Advertisement

Nuclear Reaction Analysis

  • Markus WildeEmail author
  • Katsuyuki Fukutani
Chapter

Abstract

Nuclear reaction analysis is a method to quantitatively determine the concentration versus depth distribution of light elements in the near-surface region of solids. To detect a specific nucleus A, the analyzed material is bombarded with a beam of projectile ions (a) at a high energy (100 keV–20 MeV) that is sufficient to overcome the Coulomb repulsion barrier to fuse the nuclei of a and A. Conserving the total energy, the resulting nuclear reaction A(a,b)B forms a new nucleus B and emits secondary particles (b: protons (p), neutrons (n), 4He ions (‘α particles’) and/or γ-photons) with well-defined high (keV-MeV) energies. The presence of nucleus A in the target is then proven by registering such secondary particles (b) or the reaction product (B) with a suitable detector.

Keywords

Ion beam analysis Light element depth profiling (Resonant) nuclear reaction Hydrogen quantitation Hydrogen dynamics 

References

  1. 1.
    Trocellier, P., Berger, P., Wilde, M.: Nuclear Reaction Analysis. Encycl. Anal. Chem. 1–17 (2016)Google Scholar
  2. 2.
    Battistig, G., Amsel, G., d’Artemare, E., Vickridge, I.: A very narrow resonance in 18O(p, α)15N near 150 keV: Application to isotopic tracing: I. Resonance width measurement. Nucl. Instrum. Methods Phys. Res. B 61, 369–376 (1991)CrossRefGoogle Scholar
  3. 3.
    Amsel, G., Maurel, B.: High resolution techniques for nuclear reaction narrow resonance width measurements and for shallow depth profiling. Nucl. Instrum. Methods Phys. Res. 218, 183–196 (1983)CrossRefGoogle Scholar
  4. 4.
    Wilde, M., Fukutani, K.: Hydrogen detection near surfaces and shallow interfaces with resonant nuclear reaction analysis. Surf. Sci. Rep. 69, 196–295 (2014)CrossRefGoogle Scholar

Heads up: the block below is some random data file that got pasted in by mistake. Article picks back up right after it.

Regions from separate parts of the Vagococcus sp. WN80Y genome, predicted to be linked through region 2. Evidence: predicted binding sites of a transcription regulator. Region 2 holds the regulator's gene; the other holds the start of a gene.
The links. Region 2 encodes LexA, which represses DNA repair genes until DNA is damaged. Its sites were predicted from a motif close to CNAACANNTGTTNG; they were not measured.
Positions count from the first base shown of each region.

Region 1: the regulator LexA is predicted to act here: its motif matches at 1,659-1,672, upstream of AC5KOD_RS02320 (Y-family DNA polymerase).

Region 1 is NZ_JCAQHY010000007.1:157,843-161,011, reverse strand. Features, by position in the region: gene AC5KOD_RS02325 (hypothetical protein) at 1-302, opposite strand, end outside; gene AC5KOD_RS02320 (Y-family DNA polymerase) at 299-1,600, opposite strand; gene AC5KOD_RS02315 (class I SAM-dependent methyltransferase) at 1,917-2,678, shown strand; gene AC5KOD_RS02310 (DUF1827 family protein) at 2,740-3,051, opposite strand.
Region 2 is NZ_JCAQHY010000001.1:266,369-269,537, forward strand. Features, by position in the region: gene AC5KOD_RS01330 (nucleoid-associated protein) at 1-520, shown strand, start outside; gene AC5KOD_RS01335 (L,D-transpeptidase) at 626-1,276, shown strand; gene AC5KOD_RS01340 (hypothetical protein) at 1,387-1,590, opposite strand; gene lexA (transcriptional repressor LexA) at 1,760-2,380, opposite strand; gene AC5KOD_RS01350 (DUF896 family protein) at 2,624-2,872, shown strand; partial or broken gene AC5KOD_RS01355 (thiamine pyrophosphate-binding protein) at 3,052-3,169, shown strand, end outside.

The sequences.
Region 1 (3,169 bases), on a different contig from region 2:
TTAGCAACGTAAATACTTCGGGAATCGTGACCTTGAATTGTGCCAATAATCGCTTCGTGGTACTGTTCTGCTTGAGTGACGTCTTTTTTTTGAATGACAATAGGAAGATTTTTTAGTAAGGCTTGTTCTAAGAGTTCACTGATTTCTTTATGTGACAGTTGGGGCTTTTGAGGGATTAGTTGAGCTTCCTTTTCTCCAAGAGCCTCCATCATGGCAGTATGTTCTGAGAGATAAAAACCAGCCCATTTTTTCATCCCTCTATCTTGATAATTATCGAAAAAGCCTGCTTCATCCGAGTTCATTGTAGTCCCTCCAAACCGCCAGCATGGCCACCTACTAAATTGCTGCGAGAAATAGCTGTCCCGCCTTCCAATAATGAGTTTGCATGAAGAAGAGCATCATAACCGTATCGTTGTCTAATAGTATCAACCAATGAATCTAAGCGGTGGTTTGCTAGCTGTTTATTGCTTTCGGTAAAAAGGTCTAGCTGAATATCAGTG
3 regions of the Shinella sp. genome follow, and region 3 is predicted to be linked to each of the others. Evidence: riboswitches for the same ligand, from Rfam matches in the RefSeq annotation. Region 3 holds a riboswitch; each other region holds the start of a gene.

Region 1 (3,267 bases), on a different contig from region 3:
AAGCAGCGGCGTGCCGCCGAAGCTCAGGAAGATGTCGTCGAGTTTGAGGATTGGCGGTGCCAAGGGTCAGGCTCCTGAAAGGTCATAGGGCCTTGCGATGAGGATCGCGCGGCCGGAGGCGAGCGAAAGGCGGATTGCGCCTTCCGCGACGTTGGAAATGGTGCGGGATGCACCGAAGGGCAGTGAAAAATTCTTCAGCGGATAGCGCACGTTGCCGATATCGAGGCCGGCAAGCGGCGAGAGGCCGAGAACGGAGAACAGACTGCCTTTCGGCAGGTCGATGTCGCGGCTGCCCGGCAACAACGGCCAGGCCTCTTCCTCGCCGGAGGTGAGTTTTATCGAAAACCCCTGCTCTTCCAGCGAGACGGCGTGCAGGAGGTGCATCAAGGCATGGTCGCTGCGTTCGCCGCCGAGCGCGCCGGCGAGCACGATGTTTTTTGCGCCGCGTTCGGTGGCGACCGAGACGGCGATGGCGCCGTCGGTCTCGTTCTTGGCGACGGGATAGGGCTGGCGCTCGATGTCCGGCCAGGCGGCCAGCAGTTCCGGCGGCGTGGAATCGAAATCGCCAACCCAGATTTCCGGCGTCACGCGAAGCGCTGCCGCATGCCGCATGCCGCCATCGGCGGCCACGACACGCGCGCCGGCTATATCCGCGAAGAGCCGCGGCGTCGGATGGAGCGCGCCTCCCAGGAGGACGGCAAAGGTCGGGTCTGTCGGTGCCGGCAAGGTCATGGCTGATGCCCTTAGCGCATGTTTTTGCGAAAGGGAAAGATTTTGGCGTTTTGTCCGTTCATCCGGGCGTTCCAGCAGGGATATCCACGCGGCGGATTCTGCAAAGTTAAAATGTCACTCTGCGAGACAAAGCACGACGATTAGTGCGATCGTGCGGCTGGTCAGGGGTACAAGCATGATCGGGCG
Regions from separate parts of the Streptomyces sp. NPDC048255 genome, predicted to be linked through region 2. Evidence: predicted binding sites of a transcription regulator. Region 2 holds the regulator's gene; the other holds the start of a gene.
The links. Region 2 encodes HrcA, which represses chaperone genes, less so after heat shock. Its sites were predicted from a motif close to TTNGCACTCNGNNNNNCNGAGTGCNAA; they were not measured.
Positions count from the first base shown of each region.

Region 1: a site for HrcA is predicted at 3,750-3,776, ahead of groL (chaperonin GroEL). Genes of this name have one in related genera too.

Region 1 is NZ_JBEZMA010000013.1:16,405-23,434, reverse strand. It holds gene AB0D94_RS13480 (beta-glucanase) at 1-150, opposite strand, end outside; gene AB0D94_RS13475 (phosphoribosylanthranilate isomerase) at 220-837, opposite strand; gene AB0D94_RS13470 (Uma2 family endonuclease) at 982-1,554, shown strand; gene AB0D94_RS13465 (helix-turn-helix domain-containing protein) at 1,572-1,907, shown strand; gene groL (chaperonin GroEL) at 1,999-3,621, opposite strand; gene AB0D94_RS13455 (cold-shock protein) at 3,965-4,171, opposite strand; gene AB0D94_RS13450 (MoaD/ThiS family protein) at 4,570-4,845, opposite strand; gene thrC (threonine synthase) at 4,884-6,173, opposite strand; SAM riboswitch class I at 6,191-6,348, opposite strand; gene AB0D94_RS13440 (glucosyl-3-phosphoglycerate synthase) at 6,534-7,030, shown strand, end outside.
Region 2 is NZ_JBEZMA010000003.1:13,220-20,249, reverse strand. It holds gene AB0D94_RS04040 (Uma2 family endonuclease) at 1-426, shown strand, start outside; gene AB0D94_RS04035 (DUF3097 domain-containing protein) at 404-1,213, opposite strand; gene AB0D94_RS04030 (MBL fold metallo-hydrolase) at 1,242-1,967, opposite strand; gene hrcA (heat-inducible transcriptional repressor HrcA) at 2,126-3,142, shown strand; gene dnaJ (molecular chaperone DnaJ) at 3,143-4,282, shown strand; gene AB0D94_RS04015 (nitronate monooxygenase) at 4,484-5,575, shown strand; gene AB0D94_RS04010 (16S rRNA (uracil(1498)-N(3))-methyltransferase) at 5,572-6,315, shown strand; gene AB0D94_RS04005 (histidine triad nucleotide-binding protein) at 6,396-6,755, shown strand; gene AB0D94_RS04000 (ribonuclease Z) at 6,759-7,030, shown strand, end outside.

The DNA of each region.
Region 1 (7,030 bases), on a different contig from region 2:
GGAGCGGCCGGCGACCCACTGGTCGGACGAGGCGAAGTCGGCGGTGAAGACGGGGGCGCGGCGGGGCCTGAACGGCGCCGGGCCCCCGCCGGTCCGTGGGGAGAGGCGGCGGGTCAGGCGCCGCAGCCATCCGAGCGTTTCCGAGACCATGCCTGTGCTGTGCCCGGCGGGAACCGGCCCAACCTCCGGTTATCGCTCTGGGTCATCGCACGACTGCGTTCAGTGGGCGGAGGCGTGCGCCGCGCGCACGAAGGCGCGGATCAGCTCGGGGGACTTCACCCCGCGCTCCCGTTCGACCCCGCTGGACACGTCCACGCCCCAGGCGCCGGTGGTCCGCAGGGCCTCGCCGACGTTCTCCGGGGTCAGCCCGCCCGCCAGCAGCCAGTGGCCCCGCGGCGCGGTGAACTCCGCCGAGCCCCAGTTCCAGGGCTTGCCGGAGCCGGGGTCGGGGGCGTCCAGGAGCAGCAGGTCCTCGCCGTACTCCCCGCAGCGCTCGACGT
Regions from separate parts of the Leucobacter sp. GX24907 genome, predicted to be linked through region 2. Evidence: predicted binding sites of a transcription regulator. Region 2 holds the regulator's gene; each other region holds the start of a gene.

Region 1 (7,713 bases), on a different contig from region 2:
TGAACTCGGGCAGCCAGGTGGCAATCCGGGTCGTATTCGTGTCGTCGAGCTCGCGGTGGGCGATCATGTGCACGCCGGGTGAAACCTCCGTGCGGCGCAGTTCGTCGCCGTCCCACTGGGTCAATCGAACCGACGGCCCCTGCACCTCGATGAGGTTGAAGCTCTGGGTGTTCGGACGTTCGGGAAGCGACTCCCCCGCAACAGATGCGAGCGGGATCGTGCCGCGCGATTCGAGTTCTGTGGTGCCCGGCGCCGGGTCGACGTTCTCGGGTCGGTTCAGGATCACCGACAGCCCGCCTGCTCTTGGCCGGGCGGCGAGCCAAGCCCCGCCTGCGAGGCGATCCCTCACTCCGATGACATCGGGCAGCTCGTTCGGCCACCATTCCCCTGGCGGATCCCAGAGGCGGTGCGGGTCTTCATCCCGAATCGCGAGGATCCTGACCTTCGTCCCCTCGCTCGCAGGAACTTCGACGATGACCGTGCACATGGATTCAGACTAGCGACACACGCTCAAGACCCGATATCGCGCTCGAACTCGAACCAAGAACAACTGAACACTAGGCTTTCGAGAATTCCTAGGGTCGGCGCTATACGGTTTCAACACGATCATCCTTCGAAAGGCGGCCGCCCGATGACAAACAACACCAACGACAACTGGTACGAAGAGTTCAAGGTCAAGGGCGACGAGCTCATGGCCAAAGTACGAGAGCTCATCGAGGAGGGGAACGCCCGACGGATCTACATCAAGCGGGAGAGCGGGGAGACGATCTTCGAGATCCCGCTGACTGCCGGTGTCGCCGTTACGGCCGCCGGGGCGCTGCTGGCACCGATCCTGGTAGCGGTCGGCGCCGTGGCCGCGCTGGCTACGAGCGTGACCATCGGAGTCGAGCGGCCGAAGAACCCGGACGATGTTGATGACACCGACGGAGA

5. 5.
    Alimov, VKh, Mayer, M., Roth, J.: Differential cross-section of the D(3He, p)4He nuclear reaction and depth profiling of deuterium up to large depths. Nucl. Instrum. Methods Phys. Res. B 234, 169–175 (2005)CrossRefGoogle Scholar
  6. 6.
    Langley, R.A., Picraux, S.T., Vook, F.L.: Depth distribution profiling of deuterium and 3He. J. Nucl. Mater. 53, 257–261 (1974)CrossRefGoogle Scholar
  7. 7.
    Wilde, M.; Ohno, S.; Ogura, S.; Fukutani, K.; Matsuzaki, H.: Quantification of hydrogen concentrations in surface and interface layers and bulk materials through depth profiling with nuclear reaction analysis. J. Vis. Exp. 109, e53452/1—e53452/12 (2016)Google Scholar
  8. 8.
    Fukutani, K.; Itoh, A.; Wilde, M.; Matsumoto, M.: Zero-point vibration of hydrogen adsorbed on si and pt surfaces. Phys. Rev. Lett. 88, 116101/1—116101/4 (2002)Google Scholar
  9. 9.
    Fukutani, K., Iwai, H., Murata, Y., Yamashita, H.: Hydrogen at the surface and interface of metals on Si(111). Phys. Rev. B 59, 13020–13025 (1999)CrossRefGoogle Scholar
  10. 10.
    Wilde, M., Fukutani, K.: Penetration mechanisms of surface-adsorbed hydrogen atoms into bulk metals: Experiment and model. Phys. Rev. B. 78, 115411/1—115411/10 (2008)Google Scholar
  11. 11.
    Wilde, M., Fukutani, K., Naschitzki, M., Freund, H.-J.: Hydrogen absorption in oxide-supported palladium nanocrystals. Phys. Rev. B. 77, 113412/1—113412/4 (2008)Google Scholar
  12. 12.
    Wilde, M., Fukutani, K., Ludwig, W., Brandt, B., Fischer, J.H., Schauermann, S., Freund, H.J.: Influence of carbon deposition on the hydrogen distribution in Pd nanoparticles and their reactivity in olefin hydrogenation. Angew. Chem. Int. Ed. 47, 9289–9293 (2008)CrossRefGoogle Scholar

Copyright information

© Springer Nature Singapore Pte Ltd. 2018

Authors and Affiliations

  1. 1.Institute of Industrial ScienceThe University of TokyoTokyoJapan

Personalised recommendations